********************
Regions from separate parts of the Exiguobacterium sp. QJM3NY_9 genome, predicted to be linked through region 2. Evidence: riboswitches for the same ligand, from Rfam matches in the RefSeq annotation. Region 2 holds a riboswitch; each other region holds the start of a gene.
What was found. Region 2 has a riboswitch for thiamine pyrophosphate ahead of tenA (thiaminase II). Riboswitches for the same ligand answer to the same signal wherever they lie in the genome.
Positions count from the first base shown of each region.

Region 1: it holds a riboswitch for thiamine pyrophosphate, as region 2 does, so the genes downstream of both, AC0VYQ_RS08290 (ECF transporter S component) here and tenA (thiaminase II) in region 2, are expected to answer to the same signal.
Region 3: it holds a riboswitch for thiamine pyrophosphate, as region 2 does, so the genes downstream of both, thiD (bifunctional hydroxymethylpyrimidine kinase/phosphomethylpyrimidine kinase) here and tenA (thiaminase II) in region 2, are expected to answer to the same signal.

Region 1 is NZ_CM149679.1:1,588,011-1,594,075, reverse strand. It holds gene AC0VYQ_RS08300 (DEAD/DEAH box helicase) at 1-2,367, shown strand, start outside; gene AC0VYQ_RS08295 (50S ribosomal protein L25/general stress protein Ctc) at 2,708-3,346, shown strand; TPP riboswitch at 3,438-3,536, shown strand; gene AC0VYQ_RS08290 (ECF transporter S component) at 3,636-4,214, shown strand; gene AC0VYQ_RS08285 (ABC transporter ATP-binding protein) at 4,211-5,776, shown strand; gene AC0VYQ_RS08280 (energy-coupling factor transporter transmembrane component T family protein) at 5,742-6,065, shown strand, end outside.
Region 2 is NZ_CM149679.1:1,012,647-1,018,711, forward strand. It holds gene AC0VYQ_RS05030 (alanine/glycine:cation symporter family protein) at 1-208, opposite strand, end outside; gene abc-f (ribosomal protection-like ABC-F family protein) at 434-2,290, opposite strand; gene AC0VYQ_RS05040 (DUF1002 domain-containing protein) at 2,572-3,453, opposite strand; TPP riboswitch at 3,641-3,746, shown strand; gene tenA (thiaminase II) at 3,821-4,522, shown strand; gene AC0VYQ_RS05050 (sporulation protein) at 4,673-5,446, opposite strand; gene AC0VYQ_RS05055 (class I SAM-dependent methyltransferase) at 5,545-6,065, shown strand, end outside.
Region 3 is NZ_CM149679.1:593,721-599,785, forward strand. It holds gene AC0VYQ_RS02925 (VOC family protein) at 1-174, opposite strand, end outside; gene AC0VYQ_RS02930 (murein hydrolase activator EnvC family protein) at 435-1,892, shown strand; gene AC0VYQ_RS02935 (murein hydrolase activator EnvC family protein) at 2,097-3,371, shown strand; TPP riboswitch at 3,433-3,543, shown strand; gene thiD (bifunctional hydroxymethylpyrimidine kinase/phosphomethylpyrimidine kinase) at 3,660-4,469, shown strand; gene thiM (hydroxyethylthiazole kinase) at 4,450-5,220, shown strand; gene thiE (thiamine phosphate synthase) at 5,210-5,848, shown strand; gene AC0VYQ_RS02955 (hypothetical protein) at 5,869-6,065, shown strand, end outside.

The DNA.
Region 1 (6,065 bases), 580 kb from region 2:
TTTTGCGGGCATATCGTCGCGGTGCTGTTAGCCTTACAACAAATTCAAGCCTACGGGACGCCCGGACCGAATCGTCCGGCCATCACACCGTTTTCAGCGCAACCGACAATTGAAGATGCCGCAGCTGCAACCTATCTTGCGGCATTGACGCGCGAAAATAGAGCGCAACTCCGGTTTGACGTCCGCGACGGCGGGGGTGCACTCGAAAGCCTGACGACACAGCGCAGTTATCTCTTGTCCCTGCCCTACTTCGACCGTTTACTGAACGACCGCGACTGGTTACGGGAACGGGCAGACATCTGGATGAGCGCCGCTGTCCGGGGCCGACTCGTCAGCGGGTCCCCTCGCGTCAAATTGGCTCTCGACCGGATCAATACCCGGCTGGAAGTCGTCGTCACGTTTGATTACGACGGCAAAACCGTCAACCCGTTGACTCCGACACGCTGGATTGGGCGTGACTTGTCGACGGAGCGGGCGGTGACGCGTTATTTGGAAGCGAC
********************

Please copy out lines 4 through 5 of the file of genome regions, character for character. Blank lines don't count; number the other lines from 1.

Region 1: it holds a riboswitch for thiamine pyrophosphate, as region 2 does, so the genes downstream of both, AC0VYQ_RS08290 (ECF transporter S component) here and tenA (thiaminase II) in region 2, are expected to answer to the same signal.
Region 3: it holds a riboswitch for thiamine pyrophosphate, as region 2 does, so the genes downstream of both, thiD (bifunctional hydroxymethylpyrimidine kinase/phosphomethylpyrimidine kinase) here and tenA (thiaminase II) in region 2, are expected to answer to the same signal.